During recent travels, I noticed a hub of buzzing activity around the back porch where we were staying. After a momentary investigation, I realized that the wooden decking was suffering from a slight infestation of carpenter bees, the large eastern variety known as Xylocopa virginica.
The bees who were unlucky enough to find themselves trapped inside the screened porch had died and collected into small piles in the corners. A bit sad, but also an excellent opportunity for studying and sketching!
Contrary to popular belief, carpenter bees do not feed on wood but on pollen, just like their bumblebee cousins. However, unlike bumblebees who nest in the ground, carpenter bees build nesting tunnels into wood and are often considered pests by homeowners.
As I sketched them, I really struggled with their faces. I just couldn't get past the alien appearance and the intimidation of painting black eyes within black faces. I mean, how was I to do that?!? You can see my struggles in my sketches and notes.
I share the page above as a reminder of the importance of letting go and not always trying to make perfectly pretty sketches.
I'm learning that mistakes and working through them is all part of the process, and a sketchbook is a great place to record the journey. I had to slow down and really study the bees' faces. I also asked for advice from other nature artists I admire.
At first glance, each bee looked the same, but as I studied them I saw something I should have already realized — every single bee is unique. Even their faces appeared widely different from each other! The males have the yellow noses, of course, but besides that some bees' faces were more oval or had more brown or more fuzz or larger eyes.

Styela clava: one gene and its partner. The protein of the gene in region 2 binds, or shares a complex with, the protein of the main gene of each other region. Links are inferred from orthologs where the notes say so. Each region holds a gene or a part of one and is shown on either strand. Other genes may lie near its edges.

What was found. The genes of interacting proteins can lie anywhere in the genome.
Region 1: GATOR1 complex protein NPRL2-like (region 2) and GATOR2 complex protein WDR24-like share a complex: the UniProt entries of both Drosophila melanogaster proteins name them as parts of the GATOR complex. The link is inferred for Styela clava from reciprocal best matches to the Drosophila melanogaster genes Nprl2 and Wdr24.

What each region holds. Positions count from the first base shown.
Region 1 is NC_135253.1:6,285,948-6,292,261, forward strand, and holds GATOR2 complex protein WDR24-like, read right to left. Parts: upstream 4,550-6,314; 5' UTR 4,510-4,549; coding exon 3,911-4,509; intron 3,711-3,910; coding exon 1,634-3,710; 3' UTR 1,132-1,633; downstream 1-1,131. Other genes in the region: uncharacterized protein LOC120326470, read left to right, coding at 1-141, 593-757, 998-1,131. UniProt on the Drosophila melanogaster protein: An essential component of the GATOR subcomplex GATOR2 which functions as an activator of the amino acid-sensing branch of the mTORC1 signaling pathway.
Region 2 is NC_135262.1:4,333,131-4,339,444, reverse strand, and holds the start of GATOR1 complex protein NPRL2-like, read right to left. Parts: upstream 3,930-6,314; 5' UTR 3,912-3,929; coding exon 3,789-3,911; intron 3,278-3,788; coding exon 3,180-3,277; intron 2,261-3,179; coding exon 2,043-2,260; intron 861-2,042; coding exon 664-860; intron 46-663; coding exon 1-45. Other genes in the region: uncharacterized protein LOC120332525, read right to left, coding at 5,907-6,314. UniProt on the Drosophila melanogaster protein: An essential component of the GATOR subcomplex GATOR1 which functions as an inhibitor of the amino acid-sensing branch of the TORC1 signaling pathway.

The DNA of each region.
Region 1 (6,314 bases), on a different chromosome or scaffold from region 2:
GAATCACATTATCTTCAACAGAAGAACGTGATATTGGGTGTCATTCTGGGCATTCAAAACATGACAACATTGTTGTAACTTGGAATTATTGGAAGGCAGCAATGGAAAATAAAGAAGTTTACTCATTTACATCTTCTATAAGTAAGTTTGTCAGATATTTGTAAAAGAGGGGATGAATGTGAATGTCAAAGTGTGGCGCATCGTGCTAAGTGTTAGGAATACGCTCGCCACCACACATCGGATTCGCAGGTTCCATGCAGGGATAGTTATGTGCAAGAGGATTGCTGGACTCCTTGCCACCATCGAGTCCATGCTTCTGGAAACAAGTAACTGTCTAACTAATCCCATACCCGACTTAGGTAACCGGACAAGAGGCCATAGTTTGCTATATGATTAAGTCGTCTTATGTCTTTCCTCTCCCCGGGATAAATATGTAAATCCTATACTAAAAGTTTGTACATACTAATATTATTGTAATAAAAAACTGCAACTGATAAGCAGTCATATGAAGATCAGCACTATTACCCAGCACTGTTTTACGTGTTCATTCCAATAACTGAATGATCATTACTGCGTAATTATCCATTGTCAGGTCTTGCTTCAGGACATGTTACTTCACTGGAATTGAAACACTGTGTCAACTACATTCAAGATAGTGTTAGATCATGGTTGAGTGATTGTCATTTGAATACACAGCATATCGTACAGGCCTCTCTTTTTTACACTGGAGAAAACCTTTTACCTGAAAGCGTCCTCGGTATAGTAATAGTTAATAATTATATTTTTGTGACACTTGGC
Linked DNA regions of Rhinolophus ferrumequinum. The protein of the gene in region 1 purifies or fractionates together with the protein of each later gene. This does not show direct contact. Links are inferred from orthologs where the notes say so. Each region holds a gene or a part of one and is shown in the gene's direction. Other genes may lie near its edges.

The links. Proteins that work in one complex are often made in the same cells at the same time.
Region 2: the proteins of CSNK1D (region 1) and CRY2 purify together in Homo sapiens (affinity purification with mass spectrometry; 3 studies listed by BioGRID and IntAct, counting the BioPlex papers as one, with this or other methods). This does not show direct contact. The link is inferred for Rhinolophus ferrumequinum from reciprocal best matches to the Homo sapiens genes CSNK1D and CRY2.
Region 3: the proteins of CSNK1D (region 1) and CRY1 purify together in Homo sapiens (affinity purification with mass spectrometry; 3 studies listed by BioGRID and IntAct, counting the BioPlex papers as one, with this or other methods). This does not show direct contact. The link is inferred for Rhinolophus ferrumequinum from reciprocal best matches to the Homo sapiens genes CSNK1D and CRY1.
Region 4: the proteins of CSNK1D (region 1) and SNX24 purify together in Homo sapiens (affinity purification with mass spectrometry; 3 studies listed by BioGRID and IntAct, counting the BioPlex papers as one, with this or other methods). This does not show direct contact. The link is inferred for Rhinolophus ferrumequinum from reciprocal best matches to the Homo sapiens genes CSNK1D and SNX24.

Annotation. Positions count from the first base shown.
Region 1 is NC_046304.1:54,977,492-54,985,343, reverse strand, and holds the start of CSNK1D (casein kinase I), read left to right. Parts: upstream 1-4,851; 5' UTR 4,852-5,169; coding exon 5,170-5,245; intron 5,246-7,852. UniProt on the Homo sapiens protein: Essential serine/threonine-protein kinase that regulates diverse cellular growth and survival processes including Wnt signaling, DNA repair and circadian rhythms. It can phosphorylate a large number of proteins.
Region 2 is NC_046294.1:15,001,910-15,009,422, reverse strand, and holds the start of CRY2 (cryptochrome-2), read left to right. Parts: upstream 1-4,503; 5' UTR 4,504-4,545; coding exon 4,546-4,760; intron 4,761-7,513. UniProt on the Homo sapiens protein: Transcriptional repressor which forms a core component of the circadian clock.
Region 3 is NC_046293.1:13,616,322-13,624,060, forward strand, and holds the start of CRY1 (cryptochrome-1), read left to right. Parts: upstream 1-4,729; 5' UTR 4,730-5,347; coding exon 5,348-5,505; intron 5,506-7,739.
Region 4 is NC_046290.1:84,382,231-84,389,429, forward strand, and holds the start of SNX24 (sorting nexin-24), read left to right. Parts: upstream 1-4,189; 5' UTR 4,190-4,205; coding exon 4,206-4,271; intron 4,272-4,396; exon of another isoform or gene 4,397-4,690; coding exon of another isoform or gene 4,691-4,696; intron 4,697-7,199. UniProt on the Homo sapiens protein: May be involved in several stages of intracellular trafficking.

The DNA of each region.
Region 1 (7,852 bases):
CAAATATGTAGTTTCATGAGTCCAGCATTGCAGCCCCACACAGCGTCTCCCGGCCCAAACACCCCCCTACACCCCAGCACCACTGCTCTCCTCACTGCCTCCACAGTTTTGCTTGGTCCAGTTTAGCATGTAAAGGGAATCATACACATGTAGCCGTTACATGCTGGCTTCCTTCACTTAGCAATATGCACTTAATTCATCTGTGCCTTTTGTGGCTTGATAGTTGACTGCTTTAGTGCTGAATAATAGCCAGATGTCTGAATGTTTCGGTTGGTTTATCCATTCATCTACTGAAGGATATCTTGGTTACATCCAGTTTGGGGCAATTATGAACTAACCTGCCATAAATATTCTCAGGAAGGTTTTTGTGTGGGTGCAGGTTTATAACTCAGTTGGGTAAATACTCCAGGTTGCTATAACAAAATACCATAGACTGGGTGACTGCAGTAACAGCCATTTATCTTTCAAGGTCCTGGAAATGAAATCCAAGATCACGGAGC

When I realized this, all of a sudden their faces became personal. As a result, sketching them became enjoyable!
And they became beautiful to me.
Whenever I spend time studying and sketching something in nature, I never come away from the experience the same. Without fail, sketching always causes me to gain a huge appreciation and increase in education of my subject. This also happened with these lowly carpenter bees.
"Everyone feels benevolent if nothing happens to be annoying him at the moment." C. S. Lewis
I know carpenter bees can be pesky, and I wouldn't want them drilling holes into the structure of my home, but the next time I am tempted to dismiss something as a nuisance, I hope I'll have the wisdom to slow down and take the time to really look. And study. And maybe even walk away with a renewed appreciation for the beautiful thing that has buzzed my way.
See you in the field!